The Life and Times of the Star-Spangled Banner

When the Warrior Returns

In 1805, the new United States faced extortion by the Barbary pirates operating in the Mediterranean sea. These pirates lived by capturing ships, stealing their cargo, and holding the crew and passengers for ransom. If the ransom was not paid, the prisoners were made into slaves. As long as the American colonies were part of the British empire they were under its protection. Once they gained their independence, they lost this protection.

The new nation could not afford to get a reputation for being willing to pay ransom. In one of its first military actions beyond its shores, the U.S. sent troops to fight the pirates. The words of the Marine anthem, "to the shores of Tripoli" commemorates this battle. When American troops returned home in 1805 victorious, Francis Scott Key wrote a song to celebrate.

Not only is it written to the same tune as the Star Spangled Banner, the third verse even uses the phrase "the star-spangled flag." It mentions "the war's desolation,", "the flaming star gleam'd," and there is a "terrible glare." And, of course, "the brow of the brave" in this song echoes "the home of the brave." This song was almost a first draft of the song that would make him famous.

Stephen Decatur battles the Barbary Pirates

When the Warrior Returns


When the warrior returns, from the battle afar,

To the home and the country he has nobly defended,

Oh! warm the welcome to gladden his ear,

And loud be the joy that his perils are ended!

In the full tide of song, let his fame roll along,

To the feast-flowing-board let us gratefully throng.

Where mix't with the olive the laurel shall wave,

And form a bright wreath for the brow of the brave.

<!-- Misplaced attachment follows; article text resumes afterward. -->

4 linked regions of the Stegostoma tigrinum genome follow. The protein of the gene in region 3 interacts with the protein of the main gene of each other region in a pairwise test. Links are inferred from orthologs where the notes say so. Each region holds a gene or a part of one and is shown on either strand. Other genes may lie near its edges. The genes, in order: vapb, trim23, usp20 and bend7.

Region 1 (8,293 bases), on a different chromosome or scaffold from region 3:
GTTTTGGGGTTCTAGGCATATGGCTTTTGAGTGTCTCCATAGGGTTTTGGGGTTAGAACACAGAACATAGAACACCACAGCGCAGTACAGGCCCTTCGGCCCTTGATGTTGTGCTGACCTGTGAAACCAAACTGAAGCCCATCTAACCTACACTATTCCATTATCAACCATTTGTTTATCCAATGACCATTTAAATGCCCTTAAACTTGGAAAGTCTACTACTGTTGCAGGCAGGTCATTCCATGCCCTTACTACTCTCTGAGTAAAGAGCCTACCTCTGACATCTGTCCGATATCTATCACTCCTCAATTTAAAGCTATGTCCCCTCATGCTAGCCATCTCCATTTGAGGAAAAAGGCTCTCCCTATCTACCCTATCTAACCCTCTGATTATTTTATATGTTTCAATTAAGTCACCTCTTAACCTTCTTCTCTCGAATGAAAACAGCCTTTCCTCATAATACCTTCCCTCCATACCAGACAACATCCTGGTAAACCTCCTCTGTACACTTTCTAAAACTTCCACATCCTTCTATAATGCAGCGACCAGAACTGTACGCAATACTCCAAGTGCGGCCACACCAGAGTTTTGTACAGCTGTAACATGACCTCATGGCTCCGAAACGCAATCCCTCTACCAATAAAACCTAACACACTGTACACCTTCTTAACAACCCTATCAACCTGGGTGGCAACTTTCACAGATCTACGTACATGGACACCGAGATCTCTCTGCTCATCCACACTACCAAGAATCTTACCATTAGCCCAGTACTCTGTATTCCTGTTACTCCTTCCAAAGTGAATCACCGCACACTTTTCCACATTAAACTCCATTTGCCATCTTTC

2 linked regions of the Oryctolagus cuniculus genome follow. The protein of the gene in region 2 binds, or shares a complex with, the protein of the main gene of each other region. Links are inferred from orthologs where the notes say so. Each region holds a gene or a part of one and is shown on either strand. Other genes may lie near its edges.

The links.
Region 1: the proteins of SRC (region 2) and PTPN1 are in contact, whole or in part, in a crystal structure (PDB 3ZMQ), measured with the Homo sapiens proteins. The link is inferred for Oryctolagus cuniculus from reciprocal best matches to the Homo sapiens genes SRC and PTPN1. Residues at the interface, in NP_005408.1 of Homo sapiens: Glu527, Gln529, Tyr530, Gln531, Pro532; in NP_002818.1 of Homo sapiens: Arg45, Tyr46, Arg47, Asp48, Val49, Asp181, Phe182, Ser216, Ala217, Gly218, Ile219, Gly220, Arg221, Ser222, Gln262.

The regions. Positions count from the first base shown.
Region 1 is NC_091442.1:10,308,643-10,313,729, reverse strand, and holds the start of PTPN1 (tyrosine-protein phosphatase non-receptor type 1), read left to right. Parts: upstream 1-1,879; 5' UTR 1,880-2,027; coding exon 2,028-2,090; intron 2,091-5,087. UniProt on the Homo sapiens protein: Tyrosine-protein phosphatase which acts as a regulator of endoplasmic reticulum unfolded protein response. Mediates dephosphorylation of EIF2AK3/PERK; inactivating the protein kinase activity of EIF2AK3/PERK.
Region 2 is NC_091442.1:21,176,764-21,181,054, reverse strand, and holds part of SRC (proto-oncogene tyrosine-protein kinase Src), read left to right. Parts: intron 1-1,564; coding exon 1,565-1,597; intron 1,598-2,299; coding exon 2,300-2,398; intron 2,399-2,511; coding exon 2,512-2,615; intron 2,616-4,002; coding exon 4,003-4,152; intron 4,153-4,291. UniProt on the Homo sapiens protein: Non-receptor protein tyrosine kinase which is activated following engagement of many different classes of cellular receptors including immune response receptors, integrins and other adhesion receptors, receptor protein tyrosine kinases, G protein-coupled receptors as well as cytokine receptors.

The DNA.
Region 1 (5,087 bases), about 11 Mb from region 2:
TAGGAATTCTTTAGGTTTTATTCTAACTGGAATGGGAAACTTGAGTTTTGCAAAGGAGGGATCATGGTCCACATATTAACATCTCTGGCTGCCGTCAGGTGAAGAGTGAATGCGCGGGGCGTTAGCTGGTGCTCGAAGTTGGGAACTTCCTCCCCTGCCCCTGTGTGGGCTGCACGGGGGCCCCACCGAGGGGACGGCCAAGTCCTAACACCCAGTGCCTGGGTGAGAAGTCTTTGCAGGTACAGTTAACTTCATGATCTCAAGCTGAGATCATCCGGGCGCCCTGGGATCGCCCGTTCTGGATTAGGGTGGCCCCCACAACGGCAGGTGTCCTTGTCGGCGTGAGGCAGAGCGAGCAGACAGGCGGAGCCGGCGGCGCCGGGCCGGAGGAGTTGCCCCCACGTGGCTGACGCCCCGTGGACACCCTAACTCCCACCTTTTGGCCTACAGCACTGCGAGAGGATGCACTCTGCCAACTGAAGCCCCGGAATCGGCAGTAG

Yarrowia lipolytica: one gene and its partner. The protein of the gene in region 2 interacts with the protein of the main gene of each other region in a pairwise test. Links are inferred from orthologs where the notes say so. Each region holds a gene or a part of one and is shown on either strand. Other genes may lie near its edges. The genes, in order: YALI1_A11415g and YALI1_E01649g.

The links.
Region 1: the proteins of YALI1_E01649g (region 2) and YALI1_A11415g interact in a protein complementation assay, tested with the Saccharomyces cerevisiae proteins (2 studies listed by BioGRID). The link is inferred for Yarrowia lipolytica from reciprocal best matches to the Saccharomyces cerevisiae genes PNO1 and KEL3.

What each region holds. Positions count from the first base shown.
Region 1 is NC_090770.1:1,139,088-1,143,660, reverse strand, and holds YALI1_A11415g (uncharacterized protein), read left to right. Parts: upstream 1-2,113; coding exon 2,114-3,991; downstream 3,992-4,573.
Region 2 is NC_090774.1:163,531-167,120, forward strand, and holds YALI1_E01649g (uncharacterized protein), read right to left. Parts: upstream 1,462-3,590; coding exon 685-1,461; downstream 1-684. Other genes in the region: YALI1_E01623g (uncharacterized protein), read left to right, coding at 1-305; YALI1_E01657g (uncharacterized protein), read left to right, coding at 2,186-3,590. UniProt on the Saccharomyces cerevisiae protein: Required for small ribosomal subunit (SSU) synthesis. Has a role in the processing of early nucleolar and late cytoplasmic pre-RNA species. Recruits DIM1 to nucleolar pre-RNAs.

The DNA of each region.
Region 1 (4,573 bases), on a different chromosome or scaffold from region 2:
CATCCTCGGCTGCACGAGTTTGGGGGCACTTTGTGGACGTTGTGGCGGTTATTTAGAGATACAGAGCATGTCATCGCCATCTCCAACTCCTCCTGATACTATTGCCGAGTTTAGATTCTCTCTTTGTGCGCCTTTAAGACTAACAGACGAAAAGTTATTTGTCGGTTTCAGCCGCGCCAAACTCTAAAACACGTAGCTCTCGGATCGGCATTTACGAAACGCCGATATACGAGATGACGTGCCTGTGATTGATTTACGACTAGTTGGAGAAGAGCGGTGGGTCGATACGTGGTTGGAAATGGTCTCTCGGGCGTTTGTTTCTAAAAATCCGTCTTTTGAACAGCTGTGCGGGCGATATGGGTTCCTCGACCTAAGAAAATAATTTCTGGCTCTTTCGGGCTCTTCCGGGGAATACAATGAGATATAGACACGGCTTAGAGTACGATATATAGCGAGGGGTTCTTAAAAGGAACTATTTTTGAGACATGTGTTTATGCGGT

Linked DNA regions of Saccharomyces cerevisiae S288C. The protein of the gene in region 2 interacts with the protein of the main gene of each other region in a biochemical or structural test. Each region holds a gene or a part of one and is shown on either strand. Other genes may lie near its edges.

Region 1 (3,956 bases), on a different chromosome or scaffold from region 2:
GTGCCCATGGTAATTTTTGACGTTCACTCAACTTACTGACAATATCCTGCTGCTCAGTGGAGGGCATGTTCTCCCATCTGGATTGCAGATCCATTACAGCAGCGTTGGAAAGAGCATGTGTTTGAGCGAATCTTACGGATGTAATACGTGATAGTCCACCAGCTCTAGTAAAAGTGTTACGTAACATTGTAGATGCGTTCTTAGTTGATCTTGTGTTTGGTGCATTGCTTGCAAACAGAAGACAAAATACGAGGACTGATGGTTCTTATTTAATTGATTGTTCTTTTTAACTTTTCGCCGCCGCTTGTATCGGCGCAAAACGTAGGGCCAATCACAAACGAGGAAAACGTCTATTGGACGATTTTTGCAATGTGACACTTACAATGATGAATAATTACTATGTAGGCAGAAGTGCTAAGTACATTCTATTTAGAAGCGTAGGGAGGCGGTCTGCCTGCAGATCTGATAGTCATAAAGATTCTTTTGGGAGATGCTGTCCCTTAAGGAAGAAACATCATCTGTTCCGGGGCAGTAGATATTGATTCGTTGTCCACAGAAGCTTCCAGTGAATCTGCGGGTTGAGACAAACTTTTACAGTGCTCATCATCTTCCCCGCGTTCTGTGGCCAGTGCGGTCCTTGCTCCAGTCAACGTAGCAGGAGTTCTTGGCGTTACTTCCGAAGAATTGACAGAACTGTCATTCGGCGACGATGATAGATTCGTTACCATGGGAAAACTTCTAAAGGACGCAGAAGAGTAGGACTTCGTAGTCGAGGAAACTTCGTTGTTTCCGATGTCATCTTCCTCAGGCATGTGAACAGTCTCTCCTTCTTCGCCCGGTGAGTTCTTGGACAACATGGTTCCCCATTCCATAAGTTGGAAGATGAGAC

Columbians! a band of thy brothers behold!

Who claim their reward in thy heart's warm emotion:

When thy cause, when thy honor urg'd onward the bold

In vain frowned the desert, in vain raged the ocean.

To a far distant shore — to the battle's wild roar,

They rush'd thy fair fame and thy rights to secure,

Then mix'd with the olive the laurel shall wave

And form a bright wreath for the brow of the brave.

In the conflict resistless each toil they endur'd

Till their foes shrunk dismay'd from the war's desolation:

And pale beam'd the Crescent, its splendour obscured

By the light of the star spangled flag of our nation.

Where each flaming star gleam'd a meteor of war

And the turban'd heads bow'd to the terrible glare,

Then mix'd with the olive the laurel shall wave

And form a bright wreath for the brow of the brave.

Our fathers, who stand on the summit of fame,

Shall exultingly hear of the sons, the proud story,

How their young bosoms glowed with the patriot flame,

How they fought, how they fell, in the blaze of their glory.

How triumphant they rode o'er the wandering flood

And stained the blue waters with infidel blood;

How mix't with the olive the laurel did wave,

And form'd a bright wreath for the brow of the brave.